14. DO use your body as an instrument.
    You are not a talking head. Use your body. I mean, don't go nuts. Be specific and intentional. But don't be one of those floating cerebral automatons spitting out lines. Speak from your diaphragm. Make sure you are breathing and that your throat is open. While waiting, don't cross your arms and legs. That closes you right off! Stand up, open your heart, stretch out. You may feel silly (if so, hide in the bathroom or in a hallway like I do) but this is going to warm you up in the best way.
  15. DO come in with a gift rather than a need.
    They can smell desperation from a mile away. I know you need to pay your rent, meet your health insurance minimum, give your mom some fodder so she stops asking questions & live out your dreams. Forget about all of that. Go in thinking, "What can I bring to this? What can I contribute here?" Whether a smile to someone in the waiting room, a moment of connection with a casting director or a laugh with a producer, it will feel like a win. You have control over what you give, not over what you get.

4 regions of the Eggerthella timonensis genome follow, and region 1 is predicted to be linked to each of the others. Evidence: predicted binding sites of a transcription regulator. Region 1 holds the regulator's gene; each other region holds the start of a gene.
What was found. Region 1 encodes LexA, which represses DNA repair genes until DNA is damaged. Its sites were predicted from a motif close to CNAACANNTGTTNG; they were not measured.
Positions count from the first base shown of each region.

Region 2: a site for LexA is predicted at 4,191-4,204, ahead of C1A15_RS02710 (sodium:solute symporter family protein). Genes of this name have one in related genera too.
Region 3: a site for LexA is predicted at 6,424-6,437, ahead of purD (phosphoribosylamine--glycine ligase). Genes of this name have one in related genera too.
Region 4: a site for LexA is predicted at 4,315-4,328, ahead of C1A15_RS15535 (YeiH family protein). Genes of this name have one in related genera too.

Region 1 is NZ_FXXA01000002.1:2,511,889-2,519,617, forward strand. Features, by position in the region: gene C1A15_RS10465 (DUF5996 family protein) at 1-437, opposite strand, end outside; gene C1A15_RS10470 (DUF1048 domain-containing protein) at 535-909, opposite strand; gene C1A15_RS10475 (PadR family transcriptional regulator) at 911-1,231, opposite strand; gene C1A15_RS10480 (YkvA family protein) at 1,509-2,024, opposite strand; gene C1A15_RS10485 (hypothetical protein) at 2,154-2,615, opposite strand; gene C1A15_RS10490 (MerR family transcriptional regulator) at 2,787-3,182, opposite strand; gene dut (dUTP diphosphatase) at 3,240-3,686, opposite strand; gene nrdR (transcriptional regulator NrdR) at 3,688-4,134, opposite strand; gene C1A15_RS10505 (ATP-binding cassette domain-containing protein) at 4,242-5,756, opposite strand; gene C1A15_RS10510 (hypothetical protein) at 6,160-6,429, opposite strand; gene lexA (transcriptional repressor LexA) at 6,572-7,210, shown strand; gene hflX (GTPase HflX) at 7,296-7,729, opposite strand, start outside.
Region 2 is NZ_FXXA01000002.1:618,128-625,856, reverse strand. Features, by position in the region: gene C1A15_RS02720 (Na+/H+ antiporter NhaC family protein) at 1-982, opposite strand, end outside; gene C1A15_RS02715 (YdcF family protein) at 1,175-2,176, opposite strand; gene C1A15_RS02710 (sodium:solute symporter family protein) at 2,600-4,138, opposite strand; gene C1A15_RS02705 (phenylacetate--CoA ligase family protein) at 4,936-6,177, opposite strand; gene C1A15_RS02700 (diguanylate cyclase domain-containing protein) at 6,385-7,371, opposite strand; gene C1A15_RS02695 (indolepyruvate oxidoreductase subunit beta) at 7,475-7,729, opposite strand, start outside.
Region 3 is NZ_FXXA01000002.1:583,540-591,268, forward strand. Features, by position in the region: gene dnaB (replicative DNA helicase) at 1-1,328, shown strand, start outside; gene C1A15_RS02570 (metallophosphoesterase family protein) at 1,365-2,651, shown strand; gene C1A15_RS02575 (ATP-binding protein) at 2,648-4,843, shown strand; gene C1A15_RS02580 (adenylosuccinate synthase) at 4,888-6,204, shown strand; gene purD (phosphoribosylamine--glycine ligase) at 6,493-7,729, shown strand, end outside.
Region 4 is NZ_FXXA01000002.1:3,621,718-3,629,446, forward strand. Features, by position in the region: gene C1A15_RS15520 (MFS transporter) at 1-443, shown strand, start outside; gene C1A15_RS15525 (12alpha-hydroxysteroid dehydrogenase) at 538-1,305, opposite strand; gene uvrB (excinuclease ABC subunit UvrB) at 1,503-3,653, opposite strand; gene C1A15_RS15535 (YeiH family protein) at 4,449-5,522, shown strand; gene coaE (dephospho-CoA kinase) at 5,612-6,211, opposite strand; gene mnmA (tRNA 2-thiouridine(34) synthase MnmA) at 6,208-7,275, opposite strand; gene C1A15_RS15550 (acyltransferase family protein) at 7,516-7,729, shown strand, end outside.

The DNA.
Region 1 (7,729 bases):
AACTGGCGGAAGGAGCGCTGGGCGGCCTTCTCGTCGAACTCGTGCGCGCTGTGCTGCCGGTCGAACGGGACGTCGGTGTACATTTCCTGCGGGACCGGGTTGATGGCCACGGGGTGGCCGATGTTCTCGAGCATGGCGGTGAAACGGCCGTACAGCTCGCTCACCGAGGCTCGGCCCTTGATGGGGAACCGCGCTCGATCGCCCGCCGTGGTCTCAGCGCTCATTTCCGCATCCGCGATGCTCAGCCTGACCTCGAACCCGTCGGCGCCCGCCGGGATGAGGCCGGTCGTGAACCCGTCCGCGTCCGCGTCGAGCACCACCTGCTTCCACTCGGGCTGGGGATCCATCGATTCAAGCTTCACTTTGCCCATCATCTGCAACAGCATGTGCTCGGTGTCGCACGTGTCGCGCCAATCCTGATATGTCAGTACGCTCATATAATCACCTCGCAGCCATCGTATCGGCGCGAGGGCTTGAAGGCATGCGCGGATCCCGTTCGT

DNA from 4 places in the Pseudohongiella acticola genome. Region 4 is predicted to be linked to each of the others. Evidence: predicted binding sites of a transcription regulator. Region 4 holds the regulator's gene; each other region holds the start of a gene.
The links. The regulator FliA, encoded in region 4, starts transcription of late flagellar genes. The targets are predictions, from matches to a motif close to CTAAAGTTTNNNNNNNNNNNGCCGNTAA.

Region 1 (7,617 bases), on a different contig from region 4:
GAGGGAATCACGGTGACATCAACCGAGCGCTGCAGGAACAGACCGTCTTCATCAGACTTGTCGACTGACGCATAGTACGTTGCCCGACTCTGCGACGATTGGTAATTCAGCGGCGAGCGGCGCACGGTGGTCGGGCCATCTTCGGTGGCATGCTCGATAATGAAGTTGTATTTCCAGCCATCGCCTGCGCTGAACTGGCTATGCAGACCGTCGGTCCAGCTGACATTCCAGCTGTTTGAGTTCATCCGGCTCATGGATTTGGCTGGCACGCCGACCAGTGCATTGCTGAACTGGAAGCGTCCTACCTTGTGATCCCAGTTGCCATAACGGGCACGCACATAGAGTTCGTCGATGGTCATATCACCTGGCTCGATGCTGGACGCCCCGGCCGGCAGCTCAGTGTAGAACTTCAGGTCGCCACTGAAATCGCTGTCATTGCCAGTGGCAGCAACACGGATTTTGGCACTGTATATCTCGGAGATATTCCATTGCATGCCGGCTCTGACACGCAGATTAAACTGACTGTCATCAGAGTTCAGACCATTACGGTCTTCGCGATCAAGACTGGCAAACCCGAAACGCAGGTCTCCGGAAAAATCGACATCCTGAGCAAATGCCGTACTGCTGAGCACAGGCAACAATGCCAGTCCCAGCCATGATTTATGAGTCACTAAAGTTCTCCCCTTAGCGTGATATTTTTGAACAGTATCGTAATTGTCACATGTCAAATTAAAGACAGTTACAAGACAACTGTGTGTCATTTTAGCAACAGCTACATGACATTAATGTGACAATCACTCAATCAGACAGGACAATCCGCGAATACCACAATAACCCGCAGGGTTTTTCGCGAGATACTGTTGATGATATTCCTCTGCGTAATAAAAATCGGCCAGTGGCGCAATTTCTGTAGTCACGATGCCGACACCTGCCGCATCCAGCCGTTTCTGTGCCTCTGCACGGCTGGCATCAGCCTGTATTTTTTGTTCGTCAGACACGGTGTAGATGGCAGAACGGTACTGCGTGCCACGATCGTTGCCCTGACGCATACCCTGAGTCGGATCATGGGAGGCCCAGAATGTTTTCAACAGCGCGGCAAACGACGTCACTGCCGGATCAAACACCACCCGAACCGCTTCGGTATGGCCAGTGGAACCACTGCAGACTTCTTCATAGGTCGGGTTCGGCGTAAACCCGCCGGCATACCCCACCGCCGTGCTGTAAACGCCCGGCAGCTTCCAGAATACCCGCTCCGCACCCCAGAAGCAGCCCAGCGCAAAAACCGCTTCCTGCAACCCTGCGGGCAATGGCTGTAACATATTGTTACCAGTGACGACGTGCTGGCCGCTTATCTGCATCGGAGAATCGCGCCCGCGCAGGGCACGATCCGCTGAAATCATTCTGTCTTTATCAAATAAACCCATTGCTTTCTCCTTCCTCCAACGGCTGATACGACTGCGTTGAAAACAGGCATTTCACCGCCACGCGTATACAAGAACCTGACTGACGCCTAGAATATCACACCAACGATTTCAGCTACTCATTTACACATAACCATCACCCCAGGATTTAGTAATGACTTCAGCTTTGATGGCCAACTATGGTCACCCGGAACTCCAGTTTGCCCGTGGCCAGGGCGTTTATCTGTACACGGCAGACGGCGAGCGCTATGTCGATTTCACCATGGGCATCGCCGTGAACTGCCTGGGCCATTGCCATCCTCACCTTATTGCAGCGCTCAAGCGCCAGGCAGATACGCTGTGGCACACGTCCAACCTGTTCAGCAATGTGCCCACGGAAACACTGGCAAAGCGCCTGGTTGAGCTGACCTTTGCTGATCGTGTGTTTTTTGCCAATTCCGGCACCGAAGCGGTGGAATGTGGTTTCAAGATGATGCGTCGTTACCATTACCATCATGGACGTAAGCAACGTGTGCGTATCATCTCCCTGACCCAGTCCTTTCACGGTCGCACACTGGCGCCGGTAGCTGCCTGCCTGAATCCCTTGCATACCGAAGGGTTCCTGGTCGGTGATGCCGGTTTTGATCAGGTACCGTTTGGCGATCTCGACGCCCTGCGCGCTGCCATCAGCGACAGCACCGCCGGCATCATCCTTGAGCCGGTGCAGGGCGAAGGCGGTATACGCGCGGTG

16. DON'T ask ridiculous questions.
    Can I use a chair? Where does this shoot? Does this character have a boyfriend? What are they trying to do in the scene? Is it supposed to be funny? NO, NO, NO, NO, NO.
  17. DO ask smart questions.
    They will say, "Do you have any questions?" If you have an actual, good question, ask it then. If not, please avoid staring at the ceiling and wasting everyone's time. A decisive "no" will suffice here. Unless it's a 3rd callback and you're engaged in a conversation with these people, you're not here to talk. You're here to act.
  18. DON'T make producers characters in your scene.
    It freaks them out when you look them in the eyes. Like if you were watching TV and the character broke the fourth wall and looked at you, that might pull you out of the story, right? Let them watch their story play out in peace.